explicitClick to confirm you are 18+

Not Letting a Crisis Go to Waste

RenBloggerMar 29, 2020, 6:23:32 PM

It's becoming apparent to me that the aftermath of the covid19 crisis will hold a different crisis for America, maybe for the world. We are standing on a precipice: Will we be 'one world' or will we continue to be separate nations? I vote for the latter, but the globalists aren't letting a good crisis go to waste.

I have to give credit where it's due to The Atlantic's staff writer, Ed Yong, for writing a thorough piece on how we can respond to covid19 and what comes next. I'll be referencing the article, How the Pandemic Will End, in this post.

The credit that's due is the fact that he made fairly good work of covering the options. While his, and undoubtedly, The Atlantic's, view of which options we should choose were clear, the author did give us the options and thoroughly covered the cons of the option to which he's predisposed. I can appreciate that.

After making the case that the covid19 is, indeed, a crisis, and why, he maps out what the options are in the coming months, what the 'end game' is, and what may be in the aftermath.

I am, currently, undecided about how much or a crisis I think this is, but for the sake of argument, I'll go with the author say, sure it's bad, but ...

I. The Next Months

He sites four things which must happen and ... "quickly".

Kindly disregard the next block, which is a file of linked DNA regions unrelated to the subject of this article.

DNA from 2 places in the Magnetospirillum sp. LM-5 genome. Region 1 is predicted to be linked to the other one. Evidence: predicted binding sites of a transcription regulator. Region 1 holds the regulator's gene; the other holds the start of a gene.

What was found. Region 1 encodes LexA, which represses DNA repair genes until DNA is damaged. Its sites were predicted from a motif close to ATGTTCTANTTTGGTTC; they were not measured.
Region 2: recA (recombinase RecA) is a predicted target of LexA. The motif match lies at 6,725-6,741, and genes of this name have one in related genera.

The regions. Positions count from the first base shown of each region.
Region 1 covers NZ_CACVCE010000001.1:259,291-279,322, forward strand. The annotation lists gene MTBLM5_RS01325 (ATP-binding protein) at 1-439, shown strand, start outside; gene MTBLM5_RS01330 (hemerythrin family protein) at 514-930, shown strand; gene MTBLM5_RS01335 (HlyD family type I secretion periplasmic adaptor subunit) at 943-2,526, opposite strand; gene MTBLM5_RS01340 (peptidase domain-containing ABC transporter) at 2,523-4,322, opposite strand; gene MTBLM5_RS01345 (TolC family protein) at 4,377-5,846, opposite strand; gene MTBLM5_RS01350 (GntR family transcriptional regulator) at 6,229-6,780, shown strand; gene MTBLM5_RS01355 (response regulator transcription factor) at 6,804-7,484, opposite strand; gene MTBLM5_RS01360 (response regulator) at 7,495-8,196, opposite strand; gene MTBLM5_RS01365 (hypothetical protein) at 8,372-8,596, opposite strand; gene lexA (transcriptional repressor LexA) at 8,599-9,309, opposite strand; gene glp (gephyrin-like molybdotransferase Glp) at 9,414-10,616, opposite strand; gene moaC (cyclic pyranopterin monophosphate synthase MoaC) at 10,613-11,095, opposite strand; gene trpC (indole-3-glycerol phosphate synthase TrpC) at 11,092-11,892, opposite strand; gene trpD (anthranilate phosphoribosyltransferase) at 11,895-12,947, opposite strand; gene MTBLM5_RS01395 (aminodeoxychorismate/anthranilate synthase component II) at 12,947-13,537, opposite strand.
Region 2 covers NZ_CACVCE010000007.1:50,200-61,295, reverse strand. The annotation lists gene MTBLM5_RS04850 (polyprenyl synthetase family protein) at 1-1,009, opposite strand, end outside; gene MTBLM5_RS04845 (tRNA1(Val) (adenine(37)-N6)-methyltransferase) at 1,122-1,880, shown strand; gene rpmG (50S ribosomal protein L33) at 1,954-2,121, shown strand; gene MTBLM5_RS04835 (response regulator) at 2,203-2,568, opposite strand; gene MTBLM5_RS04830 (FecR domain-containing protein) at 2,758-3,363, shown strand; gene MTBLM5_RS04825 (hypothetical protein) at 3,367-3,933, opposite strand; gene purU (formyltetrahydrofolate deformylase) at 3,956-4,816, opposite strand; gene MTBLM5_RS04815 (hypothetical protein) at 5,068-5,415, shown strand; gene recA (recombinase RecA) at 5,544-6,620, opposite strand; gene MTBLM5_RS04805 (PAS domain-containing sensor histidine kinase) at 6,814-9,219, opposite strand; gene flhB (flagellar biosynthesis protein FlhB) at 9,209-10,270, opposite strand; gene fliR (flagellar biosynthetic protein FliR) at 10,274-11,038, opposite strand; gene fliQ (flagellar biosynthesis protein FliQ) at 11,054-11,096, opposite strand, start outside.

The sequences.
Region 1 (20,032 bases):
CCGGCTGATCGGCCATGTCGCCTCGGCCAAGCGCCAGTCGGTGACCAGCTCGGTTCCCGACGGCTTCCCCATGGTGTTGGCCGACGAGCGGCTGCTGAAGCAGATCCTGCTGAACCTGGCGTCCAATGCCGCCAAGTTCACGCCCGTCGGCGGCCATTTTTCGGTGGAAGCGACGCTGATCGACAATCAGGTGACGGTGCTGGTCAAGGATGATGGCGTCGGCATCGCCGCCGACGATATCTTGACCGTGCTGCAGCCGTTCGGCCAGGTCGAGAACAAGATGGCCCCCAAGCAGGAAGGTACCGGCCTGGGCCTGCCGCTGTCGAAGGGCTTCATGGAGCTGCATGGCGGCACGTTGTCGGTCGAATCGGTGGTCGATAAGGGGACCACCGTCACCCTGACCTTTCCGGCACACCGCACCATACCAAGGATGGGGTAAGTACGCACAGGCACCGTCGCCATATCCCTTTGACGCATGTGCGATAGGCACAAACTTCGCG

Thing which must be done #1: Mass production of medical preventive equipment: Masks and gloves and the like. No argument there, but we don't need the government to do that for us. There are reports all around of businesses already rising to the challenge of turning their productions and industries toward seeing and meeting the growing need for what's lacking. But, those efforts aren't, and likely won't be good enough for our little, centralize-the-world, globalist. No. The answer is, of course, government ... big government.

2. And, that same bureaucratic, unelected, governmental group will solve thing which must be done #2: We must have more tests! Because "data". It doesn't matter that some 81% of those who catch it will just stay home with mild symptoms and get over it, we must know how many people have it! Now, of course, it's important for medical staff and those who are admitted into the hospital with severe symptoms to be able to find out who has what. But, the rest of the god damn world has shut down and most people, and businesses, are shaking in their shoes about the possibility of catching it and/or spreading it so, do we really need to flood the hospitals for testing when we have no to mild symptoms? Do we really need to know or can we just let the thing run its course? We could, but the scientists want their lab rats and their data.